News Flash—Glendora, CA, USA
A climactic battle broke out today between two RTB super-scholar heroes—Fuz-Lightyear-Rana and Logic-Samples-Man! The dispute was over which super-scholar possesses the greater inherent powers of manipulative persuasion.
Fuz-Lightyear-Rana launched a preemptive strike that seemed intoxicatingly convincing. Hot air and informal logical fallacies immediately filled the room and fuzzy thinking reigned supreme.
Yet Logic-Samples-Man fought back valiantly, unleashing his arsenal of equivocation, obfuscation, and ad hominem. Red herrings filled the sea and straw men walked the earth.
The amazing result of this explosive encounter was that neither RTB super-scholar convinced the other of his inherent manipulative persuasion. It appears that a cold-war standoff between Fuz-Lightyear-Rana and Logic-Samples-Man remains.
Observers of the historic super-scholar hero clash felt passionately ambivalent and agnostic about just who was victorious in this monumental conflict. Evidence was suppressed, causes were oversimplified, and generalizations left hasty. But this confusion and ambiguity could have been avoided if the super-scholar heroes had abided by the intellectual virtue and core principles of sound reasoning. Critical thinking filters the constant dangers of propaganda, wishful thinking, and fallacies.
Perhaps the RTB super-scholar heroes should bulk up their persuasive abilities with a little Logic 101.
One of the most important skills to master, particularly if you intend to share your faith with others, is how to form a logical argument. Though it might seem complicated, an argument in logic is really a very simple thing. To have an argument you must make a claim (called the conclusion) and provide support (called premises) for believing the claim to be true or correct. To have a good argument (sound or cogent) your premises must be (1) true; (2) relevant to your central claim; and (3) adequate to sufficiently support the conclusion. Continue reading
Common sense says we should consider pros and cons before making big decisions. Imagine choosing a university to attend or deciding to go through major surgery without weighing all the evidence for and against your choices. The same concept applies to intellectual pursuits—in order to maintain intellectual integrity, we must take into account all the evidence for and against our view. Continue reading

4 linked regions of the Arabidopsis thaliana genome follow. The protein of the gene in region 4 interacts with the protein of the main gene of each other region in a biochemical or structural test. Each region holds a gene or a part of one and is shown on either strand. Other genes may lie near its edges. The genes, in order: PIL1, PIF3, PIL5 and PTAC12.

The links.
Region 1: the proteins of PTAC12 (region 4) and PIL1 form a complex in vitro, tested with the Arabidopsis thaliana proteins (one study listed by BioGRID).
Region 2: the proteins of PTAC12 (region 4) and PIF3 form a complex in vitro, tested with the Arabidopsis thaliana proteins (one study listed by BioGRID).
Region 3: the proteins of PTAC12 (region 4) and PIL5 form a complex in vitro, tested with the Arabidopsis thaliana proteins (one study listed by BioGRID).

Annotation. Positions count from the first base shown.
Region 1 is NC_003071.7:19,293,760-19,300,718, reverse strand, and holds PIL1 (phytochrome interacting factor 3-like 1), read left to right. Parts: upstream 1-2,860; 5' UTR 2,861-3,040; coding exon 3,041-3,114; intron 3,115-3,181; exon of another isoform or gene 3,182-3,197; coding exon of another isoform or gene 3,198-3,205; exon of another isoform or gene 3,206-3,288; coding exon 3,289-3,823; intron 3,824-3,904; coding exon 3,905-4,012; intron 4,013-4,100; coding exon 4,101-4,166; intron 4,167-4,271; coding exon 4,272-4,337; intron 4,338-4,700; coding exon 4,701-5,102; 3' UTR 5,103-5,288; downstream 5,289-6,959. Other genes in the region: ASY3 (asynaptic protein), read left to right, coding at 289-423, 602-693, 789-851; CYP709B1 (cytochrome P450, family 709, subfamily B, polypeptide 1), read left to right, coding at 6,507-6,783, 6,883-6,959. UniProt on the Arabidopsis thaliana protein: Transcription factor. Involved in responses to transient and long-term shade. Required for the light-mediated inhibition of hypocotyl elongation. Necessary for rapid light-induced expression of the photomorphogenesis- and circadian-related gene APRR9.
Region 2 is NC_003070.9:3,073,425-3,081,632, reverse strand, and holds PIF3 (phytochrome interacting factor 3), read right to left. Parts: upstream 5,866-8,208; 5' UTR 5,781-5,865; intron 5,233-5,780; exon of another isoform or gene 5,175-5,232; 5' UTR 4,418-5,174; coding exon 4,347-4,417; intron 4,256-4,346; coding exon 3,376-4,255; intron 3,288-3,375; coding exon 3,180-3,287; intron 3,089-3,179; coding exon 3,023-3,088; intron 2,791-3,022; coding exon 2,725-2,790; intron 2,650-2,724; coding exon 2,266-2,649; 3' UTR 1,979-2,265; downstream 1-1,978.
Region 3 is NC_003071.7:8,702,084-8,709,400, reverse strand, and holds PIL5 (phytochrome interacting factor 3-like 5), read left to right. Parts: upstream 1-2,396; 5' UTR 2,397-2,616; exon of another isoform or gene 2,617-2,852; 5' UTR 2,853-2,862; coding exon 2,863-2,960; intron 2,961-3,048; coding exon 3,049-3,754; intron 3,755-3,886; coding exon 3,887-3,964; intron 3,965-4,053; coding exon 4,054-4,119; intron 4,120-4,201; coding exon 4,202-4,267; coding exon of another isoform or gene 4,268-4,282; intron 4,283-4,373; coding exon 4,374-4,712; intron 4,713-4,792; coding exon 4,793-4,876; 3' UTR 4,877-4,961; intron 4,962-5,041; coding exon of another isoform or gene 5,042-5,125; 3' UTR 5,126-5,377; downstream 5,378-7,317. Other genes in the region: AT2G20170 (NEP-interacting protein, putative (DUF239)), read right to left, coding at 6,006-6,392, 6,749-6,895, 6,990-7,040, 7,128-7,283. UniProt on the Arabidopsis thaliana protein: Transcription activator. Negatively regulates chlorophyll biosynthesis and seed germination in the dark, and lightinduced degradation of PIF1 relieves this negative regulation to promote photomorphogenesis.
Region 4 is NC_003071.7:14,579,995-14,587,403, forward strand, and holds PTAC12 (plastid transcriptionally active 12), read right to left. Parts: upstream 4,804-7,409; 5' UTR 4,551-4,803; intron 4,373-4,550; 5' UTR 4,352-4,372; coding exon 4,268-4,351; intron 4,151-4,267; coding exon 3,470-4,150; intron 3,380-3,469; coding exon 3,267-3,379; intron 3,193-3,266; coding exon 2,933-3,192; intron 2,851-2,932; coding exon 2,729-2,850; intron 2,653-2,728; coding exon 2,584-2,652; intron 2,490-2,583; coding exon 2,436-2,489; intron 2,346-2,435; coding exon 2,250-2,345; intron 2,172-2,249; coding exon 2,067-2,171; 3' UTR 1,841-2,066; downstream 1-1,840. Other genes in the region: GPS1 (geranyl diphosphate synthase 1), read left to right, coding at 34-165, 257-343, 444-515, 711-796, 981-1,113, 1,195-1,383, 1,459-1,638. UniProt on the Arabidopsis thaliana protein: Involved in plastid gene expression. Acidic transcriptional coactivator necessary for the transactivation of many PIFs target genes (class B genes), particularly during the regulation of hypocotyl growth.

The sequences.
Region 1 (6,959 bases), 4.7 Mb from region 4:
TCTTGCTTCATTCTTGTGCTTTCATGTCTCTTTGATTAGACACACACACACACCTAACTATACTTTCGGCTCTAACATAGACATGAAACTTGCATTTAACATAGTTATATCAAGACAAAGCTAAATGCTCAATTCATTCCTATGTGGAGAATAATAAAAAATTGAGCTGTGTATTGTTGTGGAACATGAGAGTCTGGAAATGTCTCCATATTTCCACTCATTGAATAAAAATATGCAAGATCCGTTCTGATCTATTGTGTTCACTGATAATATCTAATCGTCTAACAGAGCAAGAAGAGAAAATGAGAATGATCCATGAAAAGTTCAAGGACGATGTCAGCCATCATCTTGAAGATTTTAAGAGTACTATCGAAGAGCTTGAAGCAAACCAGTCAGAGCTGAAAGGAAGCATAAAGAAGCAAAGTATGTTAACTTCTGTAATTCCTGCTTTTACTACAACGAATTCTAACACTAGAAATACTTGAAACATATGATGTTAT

Wild goose chase, rabbit trail, red herring—all these idioms refer to diversionary tactics. A mystery writer might use a red herring character to distract readers (and even the detective) from the real culprit. A good plot device for authors, but in logic, using a red herring is a fallacy. Continue reading
From childhood, we’re taught to follow the Golden Rule: treat others as we want to be treated. Jesus Christ included this principle in His description of the greatest commandments: “The second [commandment] is this: ‘Love your neighbor as yourself.’” Continue reading
Christopher Hitchens, author, journalist, and one of the “four horsemen” of the New Atheist movement, died December 15, 2011, of esophageal cancer. In his 2007 book God is Not Great, Hitchens argued that religions in general—and theistic religion in particular (Judaism, Christianity, and Islam)—are not only false but also harmful for human society. Ironically, Christopher’s younger brother Peter, also a journalist and a one-time communist, recently converted to Christianity. (See Peter Hitchens’ book in favor of faith entitled The Rage Against God.) Continue reading
This may shock some of you—but I’m not Spock! Of course, I like to think (or, better yet, have others think) I’m as dispassionate and logical in my thinking as was the original Star Trek science officer Mr. Spock. But, then again, I’m not half Vulcan. Continue reading
Posted in Basketball, Fallacies, Logic, Reason, Rhetoric & Debate
Tagged basketball, Bill Sharman, Celtics, Charley Rosen, genetic fallacy, Lakers, logic, NBA, origin, reason, rivalry, Spock, Star Trek, Vulcan
To revise a famous line from The Godfather: “Keep your friends close, but the laws of logic closer!”
In this final article in the series I will address a couple of informal fallacies that can potentially stand in the way of solid and successful critical thinking. Continue reading